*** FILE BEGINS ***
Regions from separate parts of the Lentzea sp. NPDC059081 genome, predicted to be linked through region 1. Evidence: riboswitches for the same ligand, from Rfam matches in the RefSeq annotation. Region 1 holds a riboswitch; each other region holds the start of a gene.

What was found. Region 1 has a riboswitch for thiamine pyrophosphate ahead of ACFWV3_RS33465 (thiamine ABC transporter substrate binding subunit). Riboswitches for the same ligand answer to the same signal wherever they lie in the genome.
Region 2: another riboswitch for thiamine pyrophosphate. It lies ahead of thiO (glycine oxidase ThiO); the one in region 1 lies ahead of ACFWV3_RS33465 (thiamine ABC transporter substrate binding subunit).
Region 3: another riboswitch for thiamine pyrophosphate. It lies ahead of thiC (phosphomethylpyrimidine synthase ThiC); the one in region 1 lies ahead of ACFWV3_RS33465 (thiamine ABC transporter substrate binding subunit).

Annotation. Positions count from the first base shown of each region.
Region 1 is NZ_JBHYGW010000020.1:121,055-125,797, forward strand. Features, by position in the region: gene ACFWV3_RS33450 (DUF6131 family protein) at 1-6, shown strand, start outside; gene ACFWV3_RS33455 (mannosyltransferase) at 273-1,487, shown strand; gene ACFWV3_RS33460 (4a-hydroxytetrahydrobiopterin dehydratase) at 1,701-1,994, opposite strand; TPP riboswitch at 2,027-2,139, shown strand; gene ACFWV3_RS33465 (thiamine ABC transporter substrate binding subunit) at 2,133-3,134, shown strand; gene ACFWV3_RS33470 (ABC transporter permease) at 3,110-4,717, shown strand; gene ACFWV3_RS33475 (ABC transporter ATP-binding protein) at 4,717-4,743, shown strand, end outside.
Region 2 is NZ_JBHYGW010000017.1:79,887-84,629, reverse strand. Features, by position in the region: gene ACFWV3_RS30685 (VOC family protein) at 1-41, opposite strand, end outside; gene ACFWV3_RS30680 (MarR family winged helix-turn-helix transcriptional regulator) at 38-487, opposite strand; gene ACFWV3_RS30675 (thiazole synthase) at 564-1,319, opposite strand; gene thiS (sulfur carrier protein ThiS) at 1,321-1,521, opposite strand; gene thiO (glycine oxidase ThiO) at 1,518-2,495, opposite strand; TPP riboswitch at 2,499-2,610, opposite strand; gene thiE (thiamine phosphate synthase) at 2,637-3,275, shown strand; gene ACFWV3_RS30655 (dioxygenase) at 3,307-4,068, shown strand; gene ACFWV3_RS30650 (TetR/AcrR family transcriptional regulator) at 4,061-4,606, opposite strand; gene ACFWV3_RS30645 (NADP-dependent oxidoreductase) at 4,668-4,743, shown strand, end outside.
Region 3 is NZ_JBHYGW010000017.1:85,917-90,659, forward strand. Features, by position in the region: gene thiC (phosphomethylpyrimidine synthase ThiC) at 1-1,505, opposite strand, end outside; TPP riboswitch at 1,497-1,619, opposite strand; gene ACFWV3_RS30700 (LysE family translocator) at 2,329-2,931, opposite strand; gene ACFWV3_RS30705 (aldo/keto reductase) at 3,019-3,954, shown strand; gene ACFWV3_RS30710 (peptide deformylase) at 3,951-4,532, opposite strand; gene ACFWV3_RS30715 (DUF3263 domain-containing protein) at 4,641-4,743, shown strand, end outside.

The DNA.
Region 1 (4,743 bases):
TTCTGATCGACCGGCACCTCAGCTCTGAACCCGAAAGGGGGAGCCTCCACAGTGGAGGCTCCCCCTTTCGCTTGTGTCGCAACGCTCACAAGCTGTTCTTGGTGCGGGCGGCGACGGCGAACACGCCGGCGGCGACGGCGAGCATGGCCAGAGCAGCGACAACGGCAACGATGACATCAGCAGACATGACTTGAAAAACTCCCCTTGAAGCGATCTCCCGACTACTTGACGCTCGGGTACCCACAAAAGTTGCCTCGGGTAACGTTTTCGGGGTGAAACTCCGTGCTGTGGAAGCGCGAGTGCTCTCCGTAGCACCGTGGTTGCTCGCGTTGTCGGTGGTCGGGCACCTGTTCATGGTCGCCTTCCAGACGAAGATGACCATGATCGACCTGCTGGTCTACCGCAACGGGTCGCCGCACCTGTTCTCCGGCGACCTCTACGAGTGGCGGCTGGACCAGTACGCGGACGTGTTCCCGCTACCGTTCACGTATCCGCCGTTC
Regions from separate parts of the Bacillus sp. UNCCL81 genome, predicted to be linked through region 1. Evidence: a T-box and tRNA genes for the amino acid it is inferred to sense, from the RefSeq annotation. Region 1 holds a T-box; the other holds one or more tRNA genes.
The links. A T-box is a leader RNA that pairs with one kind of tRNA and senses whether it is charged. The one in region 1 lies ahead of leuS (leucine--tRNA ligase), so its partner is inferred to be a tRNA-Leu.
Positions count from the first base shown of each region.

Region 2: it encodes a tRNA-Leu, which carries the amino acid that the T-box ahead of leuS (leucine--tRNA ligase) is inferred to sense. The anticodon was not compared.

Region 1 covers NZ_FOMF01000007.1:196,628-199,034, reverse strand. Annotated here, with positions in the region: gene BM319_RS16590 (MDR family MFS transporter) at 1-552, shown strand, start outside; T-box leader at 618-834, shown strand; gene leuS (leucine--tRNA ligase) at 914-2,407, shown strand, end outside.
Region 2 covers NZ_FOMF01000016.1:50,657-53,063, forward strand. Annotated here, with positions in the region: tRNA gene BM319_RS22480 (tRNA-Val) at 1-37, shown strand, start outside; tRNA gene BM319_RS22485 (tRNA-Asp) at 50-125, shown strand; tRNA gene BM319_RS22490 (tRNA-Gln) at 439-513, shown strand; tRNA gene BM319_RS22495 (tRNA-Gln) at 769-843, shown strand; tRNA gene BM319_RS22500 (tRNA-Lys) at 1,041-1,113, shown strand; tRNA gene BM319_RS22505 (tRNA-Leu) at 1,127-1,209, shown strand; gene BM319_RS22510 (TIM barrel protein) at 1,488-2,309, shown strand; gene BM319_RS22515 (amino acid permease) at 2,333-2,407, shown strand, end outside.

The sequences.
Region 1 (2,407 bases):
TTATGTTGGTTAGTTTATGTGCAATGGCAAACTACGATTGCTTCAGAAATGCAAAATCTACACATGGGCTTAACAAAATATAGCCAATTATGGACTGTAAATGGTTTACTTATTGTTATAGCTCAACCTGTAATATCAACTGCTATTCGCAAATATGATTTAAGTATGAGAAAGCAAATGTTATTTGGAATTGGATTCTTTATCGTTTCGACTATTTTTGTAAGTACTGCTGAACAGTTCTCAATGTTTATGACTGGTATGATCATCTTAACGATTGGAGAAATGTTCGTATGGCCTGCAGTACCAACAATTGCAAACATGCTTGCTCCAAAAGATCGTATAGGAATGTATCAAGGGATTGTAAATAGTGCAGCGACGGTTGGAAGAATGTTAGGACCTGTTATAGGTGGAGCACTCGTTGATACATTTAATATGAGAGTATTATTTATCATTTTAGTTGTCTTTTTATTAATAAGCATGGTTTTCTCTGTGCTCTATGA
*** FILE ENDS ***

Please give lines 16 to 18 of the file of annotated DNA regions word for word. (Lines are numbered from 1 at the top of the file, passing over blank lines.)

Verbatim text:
Region 1 covers NZ_FOMF01000007.1:196,628-199,034, reverse strand. Annotated here, with positions in the region: gene BM319_RS16590 (MDR family MFS transporter) at 1-552, shown strand, start outside; T-box leader at 618-834, shown strand; gene leuS (leucine--tRNA ligase) at 914-2,407, shown strand, end outside.
Region 2 covers NZ_FOMF01000016.1:50,657-53,063, forward strand. Annotated here, with positions in the region: tRNA gene BM319_RS22480 (tRNA-Val) at 1-37, shown strand, start outside; tRNA gene BM319_RS22485 (tRNA-Asp) at 50-125, shown strand; tRNA gene BM319_RS22490 (tRNA-Gln) at 439-513, shown strand; tRNA gene BM319_RS22495 (tRNA-Gln) at 769-843, shown strand; tRNA gene BM319_RS22500 (tRNA-Lys) at 1,041-1,113, shown strand; tRNA gene BM319_RS22505 (tRNA-Leu) at 1,127-1,209, shown strand; gene BM319_RS22510 (TIM barrel protein) at 1,488-2,309, shown strand; gene BM319_RS22515 (amino acid permease) at 2,333-2,407, shown strand, end outside.

The sequences.